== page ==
Why Do Closed-End Bond Funds Exist? An Additional Explanation for the Growth in Domestic Closed-End Bond Funds

49 Pages Posted: 16 Apr 2010 Last revised: 12 Jul 2010

See all articles by Edwin J. Elton

Edwin J. Elton

New York University (NYU) - Department of Finance

Martin J. Gruber

New York University (NYU) - Department of Finance

Christopher R. Blake

Fordham University - Gabelli School of Business

Or Shachar

Federal Reserve Bank of New York

Date Written: June 14, 2010

Abstract

In this paper we explore a new explanation of why closed-end bond funds exist when similar open-end funds are available. In general, closed-end funds operate in the less-liquid parts of the market. When we compare closed-end bond funds with a matched set of open-end funds with the same objective, same manager and issued by the same fund family, we find no difference in the returns earned on assets and very little difference in asset holdings. There is a difference in performance, whether measured in terms of return on net assets or market returns. We show that this is due to the use of leverage by closed-end funds. Closed-end funds use leverage, borrowing short and lending long, increasing return on net assets in most years. Examining a large sample of closed-end bond funds, we find that leverage is issued in years with a high term premium. For this large sample, we show that leverage affects the average size of the discount on closed-end funds, its time pattern, and the desirability of closed-end funds to investors. We close with a brief history of performance since the crisis in the credit markets.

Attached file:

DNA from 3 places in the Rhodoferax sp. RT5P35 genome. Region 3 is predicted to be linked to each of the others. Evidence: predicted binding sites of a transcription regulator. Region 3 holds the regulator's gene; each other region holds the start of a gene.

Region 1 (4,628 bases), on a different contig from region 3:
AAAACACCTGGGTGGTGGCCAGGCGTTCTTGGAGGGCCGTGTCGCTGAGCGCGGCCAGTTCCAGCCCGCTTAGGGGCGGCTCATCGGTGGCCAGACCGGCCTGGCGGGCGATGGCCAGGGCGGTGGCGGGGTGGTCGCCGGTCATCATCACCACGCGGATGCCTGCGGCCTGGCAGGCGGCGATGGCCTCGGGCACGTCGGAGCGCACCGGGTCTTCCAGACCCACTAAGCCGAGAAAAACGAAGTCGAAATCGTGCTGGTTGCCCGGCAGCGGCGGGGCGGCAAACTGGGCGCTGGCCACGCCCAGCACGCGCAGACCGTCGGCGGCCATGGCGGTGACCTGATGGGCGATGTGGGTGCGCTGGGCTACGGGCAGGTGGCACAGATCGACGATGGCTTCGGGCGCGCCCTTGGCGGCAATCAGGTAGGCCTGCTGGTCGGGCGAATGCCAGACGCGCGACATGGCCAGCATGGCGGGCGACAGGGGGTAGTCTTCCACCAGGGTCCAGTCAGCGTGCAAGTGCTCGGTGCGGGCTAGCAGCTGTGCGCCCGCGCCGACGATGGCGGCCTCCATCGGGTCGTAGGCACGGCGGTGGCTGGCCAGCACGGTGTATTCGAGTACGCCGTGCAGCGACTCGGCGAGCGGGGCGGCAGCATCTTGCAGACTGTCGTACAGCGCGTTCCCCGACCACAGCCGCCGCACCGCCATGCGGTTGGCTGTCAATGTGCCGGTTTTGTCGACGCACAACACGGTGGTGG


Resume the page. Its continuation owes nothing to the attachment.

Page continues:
Keywords: performance, closed-end bond funds, discounts, leverage

JEL Classification: G11, G20

Suggested Citation

Elton, Edwin J. and Gruber, Martin J. and Blake, Christopher R. and Shachar, Or, Why Do Closed-End Bond Funds Exist? An Additional Explanation for the Growth in Domestic Closed-End Bond Funds (June 14, 2010). Available at SSRN: https://ssrn.com/abstract=1591157 or http://dx.doi.org/10.2139/ssrn.1591157

Edwin J. Elton

New York University (NYU) - Department of Finance ( email )

44 West 4th Street
Ste 9-190
New York, NY 10012-1126
United States
212-998-0361 (Phone)
212-995-4233 (Fax)

Martin J. Gruber (Contact Author)

New York University (NYU) - Department of Finance ( email )

44 West 4th Street
Ste 9-190
New York, NY 10012-1126
United States
212-998-0333 (Phone)
212-995-4233 (Fax)

Christopher R. Blake

Fordham University - Gabelli School of Business ( email )

113 West 60th Street
Lowenstein Building
New York, NY 10023
United States
212-636-6750 (Phone)

Or Shachar

Federal Reserve Bank of New York ( email )

33 Liberty Street
New York, NY 10045
United States
(212) 720-6974 (Phone)
(212) 720-1582 (Fax)

Register to save articles to
your library

Register

Paper statistics

Downloads
345
Abstract Views
2,149
rank
86,998
PlumX Metrics